With Calcium, More May Not Be Better05/25/11
TUESDAY, May 24 (HealthDay News) -- Getting enough calcium for
bone health is essential, but getting more than that doesn't appear
to confer any additional benefit, Swedish researchers have
With age, bones start to lose calcium, their major building
block. This puts older people, especially women, at risk for
fractures and osteoporosis, a disease in which the bones become
fragile and break easily.
To help prevent these devastating injuries, women with a low
intake of calcium should increase their intake to avoid fractures
caused by osteoporosis, "while women with a satisfactory intake
should not," said lead researcher Eva Warensjo, a researcher in the
department of surgical sciences section of orthopedics at Uppsala
"Dietary intake of less than 700 milligrams (mg) of calcium a day was associated with a higher risk of both fractures and osteoporosis, while higher intakes did not further reduce the risk in [a population-based] cohort of Swedish women," she added.
The researchers also found there was an increased risk of hip
fracture at the highest intake level. "But, this result should be
cautiously interpreted and needs to be investigated further,"
The report was published in the May 24 online edition of the
For the study, Warensjo and colleagues collected data on 61,433
women born between 1914 and 1948 who took part in the Swedish
Mammography Cohort study in 1987.
Women in the study responded to questions about their diet and
use of calcium supplements and multivitamins. In addition,
researchers used information they provided to adjust for weight,
height, smoking, educational status and the use of
estrogen-replacement therapy for menopause, among other
During 19 years of follow-up, 24 percent of the women had a
fracture for the first time. Of these, 6 percent were hip
fractures, the researchers noted. In addition, an analysis of 5,022
women in a study subgroup found 20 percent had developed
Warensjo's team found that women who consumed about 750 mg of
calcium a day had the lowest risk of fracture. However, women who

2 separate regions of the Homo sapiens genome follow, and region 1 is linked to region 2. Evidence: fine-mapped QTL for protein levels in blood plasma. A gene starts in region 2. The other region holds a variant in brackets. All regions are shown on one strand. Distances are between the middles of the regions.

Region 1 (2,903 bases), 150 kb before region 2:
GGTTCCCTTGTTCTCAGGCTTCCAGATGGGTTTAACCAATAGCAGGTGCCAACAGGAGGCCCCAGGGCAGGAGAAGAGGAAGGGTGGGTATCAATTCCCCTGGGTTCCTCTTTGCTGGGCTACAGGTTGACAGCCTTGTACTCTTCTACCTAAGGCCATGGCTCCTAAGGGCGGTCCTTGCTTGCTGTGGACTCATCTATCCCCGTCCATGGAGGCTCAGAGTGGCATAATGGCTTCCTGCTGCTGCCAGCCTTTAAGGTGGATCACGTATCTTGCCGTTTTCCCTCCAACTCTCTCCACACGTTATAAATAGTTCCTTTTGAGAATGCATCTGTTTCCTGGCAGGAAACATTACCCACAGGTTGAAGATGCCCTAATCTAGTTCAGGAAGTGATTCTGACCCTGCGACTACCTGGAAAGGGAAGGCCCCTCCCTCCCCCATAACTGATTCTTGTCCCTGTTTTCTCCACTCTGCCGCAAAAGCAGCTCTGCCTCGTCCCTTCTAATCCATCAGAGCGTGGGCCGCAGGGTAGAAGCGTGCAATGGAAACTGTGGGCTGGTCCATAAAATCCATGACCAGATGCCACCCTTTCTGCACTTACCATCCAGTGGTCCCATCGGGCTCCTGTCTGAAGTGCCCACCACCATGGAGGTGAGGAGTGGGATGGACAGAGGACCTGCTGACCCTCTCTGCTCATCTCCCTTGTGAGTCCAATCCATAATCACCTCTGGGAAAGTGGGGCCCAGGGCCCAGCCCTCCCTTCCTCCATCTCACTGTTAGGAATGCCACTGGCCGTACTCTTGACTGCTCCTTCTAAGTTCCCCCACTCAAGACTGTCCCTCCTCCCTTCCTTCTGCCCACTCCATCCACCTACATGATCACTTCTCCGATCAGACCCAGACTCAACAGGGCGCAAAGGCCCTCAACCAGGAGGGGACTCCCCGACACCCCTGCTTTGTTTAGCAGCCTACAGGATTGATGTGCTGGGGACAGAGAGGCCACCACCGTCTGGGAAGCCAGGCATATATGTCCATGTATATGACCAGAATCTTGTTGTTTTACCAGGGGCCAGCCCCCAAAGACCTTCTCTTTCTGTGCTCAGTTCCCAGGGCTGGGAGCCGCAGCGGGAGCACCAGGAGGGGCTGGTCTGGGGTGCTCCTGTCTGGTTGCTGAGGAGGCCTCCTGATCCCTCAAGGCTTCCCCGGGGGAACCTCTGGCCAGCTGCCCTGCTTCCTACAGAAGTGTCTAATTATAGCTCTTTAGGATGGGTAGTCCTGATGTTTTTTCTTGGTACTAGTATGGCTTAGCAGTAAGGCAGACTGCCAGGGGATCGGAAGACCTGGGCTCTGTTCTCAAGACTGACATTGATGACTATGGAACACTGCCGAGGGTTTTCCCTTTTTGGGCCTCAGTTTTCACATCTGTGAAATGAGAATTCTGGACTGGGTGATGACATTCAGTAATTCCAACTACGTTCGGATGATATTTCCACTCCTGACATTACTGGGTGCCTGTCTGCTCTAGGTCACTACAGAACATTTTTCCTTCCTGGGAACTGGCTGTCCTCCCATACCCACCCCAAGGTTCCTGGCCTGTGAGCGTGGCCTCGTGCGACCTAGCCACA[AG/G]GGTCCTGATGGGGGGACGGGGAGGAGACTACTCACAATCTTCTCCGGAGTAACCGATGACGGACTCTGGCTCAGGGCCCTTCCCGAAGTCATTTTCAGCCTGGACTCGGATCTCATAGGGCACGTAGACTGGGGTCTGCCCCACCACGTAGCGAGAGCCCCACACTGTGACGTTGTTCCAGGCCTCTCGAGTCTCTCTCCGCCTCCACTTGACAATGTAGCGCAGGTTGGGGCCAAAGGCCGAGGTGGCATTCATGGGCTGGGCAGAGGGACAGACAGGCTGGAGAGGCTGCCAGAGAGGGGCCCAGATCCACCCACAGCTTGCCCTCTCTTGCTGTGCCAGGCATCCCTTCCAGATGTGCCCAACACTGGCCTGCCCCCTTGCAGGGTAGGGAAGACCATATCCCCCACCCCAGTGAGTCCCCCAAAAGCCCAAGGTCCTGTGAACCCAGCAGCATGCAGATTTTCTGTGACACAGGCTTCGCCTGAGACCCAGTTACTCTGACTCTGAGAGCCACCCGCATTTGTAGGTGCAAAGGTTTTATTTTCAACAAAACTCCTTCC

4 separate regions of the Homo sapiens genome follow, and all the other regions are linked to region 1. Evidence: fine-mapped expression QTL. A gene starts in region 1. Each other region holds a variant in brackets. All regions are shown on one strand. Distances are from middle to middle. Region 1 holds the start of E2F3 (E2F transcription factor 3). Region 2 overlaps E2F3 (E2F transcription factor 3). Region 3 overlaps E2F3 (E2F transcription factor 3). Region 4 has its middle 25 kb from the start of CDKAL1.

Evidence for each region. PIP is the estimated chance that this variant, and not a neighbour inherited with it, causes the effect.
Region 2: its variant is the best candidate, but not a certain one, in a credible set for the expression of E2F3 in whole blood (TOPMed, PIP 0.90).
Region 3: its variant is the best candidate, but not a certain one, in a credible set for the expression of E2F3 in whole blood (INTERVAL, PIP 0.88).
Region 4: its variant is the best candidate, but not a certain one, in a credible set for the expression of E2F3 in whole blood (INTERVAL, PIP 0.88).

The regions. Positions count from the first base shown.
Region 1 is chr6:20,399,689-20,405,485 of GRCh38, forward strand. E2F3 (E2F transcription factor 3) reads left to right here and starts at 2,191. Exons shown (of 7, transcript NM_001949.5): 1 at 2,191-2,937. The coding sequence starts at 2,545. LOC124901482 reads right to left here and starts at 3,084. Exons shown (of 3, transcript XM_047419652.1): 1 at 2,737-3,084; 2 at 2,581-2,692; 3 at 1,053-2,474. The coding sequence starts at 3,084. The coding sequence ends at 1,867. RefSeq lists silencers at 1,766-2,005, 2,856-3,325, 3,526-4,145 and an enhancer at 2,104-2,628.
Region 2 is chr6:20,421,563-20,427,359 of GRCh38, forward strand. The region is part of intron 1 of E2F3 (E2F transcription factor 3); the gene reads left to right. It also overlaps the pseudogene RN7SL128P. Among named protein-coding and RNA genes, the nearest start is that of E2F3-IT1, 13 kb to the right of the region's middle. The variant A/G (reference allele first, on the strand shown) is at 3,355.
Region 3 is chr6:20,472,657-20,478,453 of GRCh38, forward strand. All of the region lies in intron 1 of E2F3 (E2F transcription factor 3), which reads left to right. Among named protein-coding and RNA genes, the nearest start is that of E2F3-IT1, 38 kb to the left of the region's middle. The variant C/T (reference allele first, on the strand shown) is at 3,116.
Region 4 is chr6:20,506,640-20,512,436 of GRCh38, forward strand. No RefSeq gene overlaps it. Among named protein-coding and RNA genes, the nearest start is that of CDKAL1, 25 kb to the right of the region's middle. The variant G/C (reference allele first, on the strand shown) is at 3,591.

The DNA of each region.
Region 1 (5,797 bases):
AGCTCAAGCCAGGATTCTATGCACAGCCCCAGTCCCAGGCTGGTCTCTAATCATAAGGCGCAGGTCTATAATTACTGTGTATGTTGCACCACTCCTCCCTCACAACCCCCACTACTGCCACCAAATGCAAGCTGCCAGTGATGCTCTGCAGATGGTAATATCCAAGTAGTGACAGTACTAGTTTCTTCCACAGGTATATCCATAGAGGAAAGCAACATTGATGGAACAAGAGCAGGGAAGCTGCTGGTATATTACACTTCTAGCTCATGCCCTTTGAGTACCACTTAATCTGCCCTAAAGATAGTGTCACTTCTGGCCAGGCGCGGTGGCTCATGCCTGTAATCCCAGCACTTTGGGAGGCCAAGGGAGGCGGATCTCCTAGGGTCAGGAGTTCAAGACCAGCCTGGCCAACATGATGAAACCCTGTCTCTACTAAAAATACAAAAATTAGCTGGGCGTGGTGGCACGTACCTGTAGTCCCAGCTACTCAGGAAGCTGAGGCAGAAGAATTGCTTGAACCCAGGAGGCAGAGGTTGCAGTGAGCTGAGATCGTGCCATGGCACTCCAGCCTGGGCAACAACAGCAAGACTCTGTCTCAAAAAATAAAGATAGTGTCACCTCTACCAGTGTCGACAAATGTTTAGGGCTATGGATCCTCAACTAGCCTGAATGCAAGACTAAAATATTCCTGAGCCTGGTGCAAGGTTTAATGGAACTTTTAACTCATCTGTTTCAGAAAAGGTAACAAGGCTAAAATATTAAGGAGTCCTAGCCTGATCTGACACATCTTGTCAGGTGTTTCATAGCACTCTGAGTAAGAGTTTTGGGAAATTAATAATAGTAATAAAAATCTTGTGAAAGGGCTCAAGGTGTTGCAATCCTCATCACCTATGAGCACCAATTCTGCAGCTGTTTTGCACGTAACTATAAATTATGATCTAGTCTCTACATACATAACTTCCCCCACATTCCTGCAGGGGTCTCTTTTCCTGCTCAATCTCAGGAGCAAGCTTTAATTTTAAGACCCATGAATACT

consumed more than 750 mg did not see their risk for fracture or
osteoporosis decline further. On the contrary, they appeared have a
higher risk of hip fracture, with a hazard ratio of 1.19, the
Hip fractures and other broken bones caused by osteoporosis
result in higher health costs and widespread individual suffering,
the authors noted.
The answer to the question of how much daily calcium is the
right amount for people over 50 is still under debate globally, and
recommendations vary from country to country. In the United States,
for example, health agencies recommend 1,200 mg a day for women 50
and older, while U.K. scientists recommend 700 mg. The
recommendation in Scandinavia is 800 mg and in Australia it's 1,300
mg, the researchers noted.
Another important caveat in interpreting the findings of the
study is that this is an observational study and conclusions about
cause-and-effect cannot be made, said Warensjo, who said that
further research was needed.
Commenting on the study, Dr. Robert R. Recker, president of the
National Osteoporosis Foundation, said the benefit of calcium
levels off at some point and 1,000 to 1,200 mg a day is not too
high because it takes into account daily variation in intake.
"This study does not shift that paradigm," Recker said. "I would not even consider changing my recommendation to patients based on this," he added.
Recker's approach is to ask patients about their diet and then
he recommends calcium supplements if the patient is not getting
enough calcium from diet alone. "I tell them between 1,000 and
1,200 mg per day is what's called for," he said.
Speaking of supplements, Recker noted that the body absorbs
calcium only under certain conditions. Supplements, for example,
need to be taken with food, he said.
More than 40 million people in the United States have or are at
high risk for osteoporosis due to low bone mass, according to
federal health agencies.
For more information on osteoporosis, visit the
U.S. National Library of Medicine.
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